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Energy

Coal Auctions, Allocations Get Far, Far Less Than What Modi Govt Estimated

This gives credence to the suspicion that the Modi government had exaggerated its revenue estimates to support former CAG Vinod Rai’s controversial theory that the allocation of captive blocks by the previous UPA government to private players without following the auction route had led to Rs 1.86 lakh crore of notional loss to the exchequer.

New Delhi: The Narendra Modi government had claimed that coal-bearing states will together earn revenue of Rs 3.35 lakh crore from 67 captive coal blocks allocated by it during February-March 2015, of which 33 were auctioned. Against that, they have received just Rs 5,684 crore in the 3.5 years between February 2016 and July 2018, according to a report in Business Standard.

This gives credence to the suspicion that the Modi government had exaggerated its revenue estimates to support former Comptroller and Auditor General (CAG) Vinod Rai’s controversial theory that the allocation of captive blocks by the previous UPA government to private players without following the auction route had led to Rs 1.86 lakh crore of notional loss to the exchequer.

“Potential revenue of more than Rs 3.35 lakh crore to flow to the states from auction and allotment of coal blocks,” then coal secretary Anil Swarup had tweeted in March 2015. The projection of Rs 3.35 lakh crore revenue flows is over 30 years.

The Centre also issued a press release to amplify what Swarup had claimed in his tweet.

“India has hit a gold mine with the recently concluded auction of 29 coal mines in two phases. The public exchequer continues to swell on revenue from coal block auctions. The total proceeds from the coal mines auctions have crossed Rs 1.93 trillion surpassing CAG’s estimate of Rs 1.86 trillion losses on account of allocation of 206 captive coal blocks without auction since 1993,” the release said.

Moreover, Prime Minister Narendra Modi was also quoted in the release as saying, “Fetching of over Rs 2 trillion from auction of just 33 coal blocks has shown that policy-driven governance can rid the system of corruption.”

In August 2014, the Supreme Court cancelled the allocation of 204 coal blocks made to the public and private sector, citing irregularities in the procedure followed by the coal ministry. This left the industry staring at an impending fuel crisis.

However, the NDA government speedily brought the Coal Mines (Special Provisions) Act 2015 to handle the reallocation of cancelled coal blocks. The action of producing coal blocks was also held expeditiously, which helped stave off the looming fuel crisis.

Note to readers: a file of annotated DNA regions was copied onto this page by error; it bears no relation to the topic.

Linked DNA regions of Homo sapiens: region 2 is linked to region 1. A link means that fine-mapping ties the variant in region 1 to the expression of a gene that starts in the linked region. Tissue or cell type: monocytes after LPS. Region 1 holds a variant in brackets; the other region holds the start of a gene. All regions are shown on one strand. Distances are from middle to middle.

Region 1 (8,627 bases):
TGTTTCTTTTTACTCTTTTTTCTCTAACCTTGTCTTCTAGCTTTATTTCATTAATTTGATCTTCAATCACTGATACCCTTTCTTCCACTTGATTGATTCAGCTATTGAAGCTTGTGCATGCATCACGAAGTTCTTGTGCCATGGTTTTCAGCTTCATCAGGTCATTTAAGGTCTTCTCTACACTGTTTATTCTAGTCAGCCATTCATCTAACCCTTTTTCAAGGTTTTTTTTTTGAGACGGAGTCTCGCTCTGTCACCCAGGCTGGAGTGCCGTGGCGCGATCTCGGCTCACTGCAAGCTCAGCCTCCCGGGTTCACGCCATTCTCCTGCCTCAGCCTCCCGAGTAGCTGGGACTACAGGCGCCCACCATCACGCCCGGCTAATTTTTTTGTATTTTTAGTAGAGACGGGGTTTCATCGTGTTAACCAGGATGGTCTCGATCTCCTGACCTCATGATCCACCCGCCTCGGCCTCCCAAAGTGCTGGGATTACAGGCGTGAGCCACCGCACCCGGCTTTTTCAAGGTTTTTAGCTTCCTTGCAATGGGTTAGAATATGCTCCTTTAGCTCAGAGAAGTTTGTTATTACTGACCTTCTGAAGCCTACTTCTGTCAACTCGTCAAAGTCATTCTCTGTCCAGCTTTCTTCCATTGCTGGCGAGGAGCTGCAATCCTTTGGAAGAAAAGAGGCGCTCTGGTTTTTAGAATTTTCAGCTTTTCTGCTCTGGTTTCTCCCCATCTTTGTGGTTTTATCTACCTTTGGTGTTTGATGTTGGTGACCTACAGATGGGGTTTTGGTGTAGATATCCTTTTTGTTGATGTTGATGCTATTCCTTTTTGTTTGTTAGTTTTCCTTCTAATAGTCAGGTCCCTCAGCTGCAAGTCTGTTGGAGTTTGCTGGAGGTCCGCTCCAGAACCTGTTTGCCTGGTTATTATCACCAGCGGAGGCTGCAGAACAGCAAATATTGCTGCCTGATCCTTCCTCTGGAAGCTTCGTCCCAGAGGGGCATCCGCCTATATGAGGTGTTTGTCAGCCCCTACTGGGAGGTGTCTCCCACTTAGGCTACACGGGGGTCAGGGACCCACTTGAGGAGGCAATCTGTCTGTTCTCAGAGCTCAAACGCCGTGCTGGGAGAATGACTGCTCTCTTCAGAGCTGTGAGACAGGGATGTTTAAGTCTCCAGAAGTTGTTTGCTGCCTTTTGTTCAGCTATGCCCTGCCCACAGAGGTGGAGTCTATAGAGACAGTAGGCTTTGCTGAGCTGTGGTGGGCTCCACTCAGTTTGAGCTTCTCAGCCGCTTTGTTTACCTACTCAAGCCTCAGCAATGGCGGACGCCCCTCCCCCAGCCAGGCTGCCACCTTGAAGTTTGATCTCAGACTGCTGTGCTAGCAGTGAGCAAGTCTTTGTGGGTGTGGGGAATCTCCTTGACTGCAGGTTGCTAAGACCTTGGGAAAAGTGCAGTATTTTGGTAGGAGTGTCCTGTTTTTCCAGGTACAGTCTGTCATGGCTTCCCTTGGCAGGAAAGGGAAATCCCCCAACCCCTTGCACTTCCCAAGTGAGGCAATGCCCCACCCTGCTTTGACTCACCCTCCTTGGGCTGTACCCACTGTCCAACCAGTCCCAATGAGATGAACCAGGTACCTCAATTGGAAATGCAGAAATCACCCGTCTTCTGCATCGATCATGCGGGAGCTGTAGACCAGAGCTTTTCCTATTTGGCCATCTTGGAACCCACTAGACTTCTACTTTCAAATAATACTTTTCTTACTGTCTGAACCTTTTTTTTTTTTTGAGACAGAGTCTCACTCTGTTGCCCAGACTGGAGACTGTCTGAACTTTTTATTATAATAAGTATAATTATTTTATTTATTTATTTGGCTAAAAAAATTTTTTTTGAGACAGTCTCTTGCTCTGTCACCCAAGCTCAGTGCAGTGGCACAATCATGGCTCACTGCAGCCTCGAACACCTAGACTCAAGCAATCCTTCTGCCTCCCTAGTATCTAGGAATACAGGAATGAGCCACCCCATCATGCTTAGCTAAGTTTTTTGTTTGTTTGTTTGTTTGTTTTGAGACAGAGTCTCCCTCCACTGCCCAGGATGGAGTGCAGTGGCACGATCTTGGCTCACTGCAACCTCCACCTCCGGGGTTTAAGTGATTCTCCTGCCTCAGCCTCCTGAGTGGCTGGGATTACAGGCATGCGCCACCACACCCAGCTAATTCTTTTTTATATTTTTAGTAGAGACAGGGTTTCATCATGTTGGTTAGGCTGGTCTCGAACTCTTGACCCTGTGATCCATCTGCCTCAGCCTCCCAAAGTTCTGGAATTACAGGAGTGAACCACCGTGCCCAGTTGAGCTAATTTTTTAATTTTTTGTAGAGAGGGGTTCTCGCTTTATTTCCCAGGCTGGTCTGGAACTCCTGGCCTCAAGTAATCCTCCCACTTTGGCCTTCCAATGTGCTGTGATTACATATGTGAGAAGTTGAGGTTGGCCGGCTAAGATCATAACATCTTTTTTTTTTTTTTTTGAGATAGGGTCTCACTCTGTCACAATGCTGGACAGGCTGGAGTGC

While private players had to participate in an auction to bag captive coal blocks to meet the fuel requirements of their power and metals plants, allocations were made to Central and state government utilities on a nomination basis.

The coal ministry used the reverse bidding route to allocate coal blocks to private players.

Has reverse auction benefited electricity consumers?

Following judicial intervention in the 2G and captive coal block allocations during the UPA regime, it was decided that all natural resources should be auctioned to ensure transparency and fairness in allocation.

When coal minister Piyush Goyal introduced reverse bidding in the allocation of coal blocks and linkages – where the bidder who promises to charge the least from the consumer wins the block – it was with the stated aim of ensuring that consumers get the benefit of low coal prices.

For example, in a press conference in mid-2017, Goyal said that Shakti (Scheme for Harnessing and Allocating Koyala Transparently in India) would be a transformational policy for auction and allotment of coal linkages, and will lead to affordable power, access to coal and accountability in the allocation of coal.

However, reverse auction may not have lived up to those promises. For example, while private power producers have benefited immensely from the allocation of coal through a reverse auction held under the Shakti scheme recently, electricity consumers have been fobbed off with token tariff concessions.

Under the much-hyped policy, Coal India (CIL) allocated long-term linkages of over 27 million tonnes of coal to ten private power plants following an auction conducted in September last year. Bidders made token concessions by offering to reduce the existing electricity tariff by 1-4 paise. In return, they were assured coal supply of over 27 million tonnes per annum for 25 years at CIL’s notified price, which was about Rs 726 per tonne cheaper than the price they were paying at the time for the spot e-auction coal to fire their plants.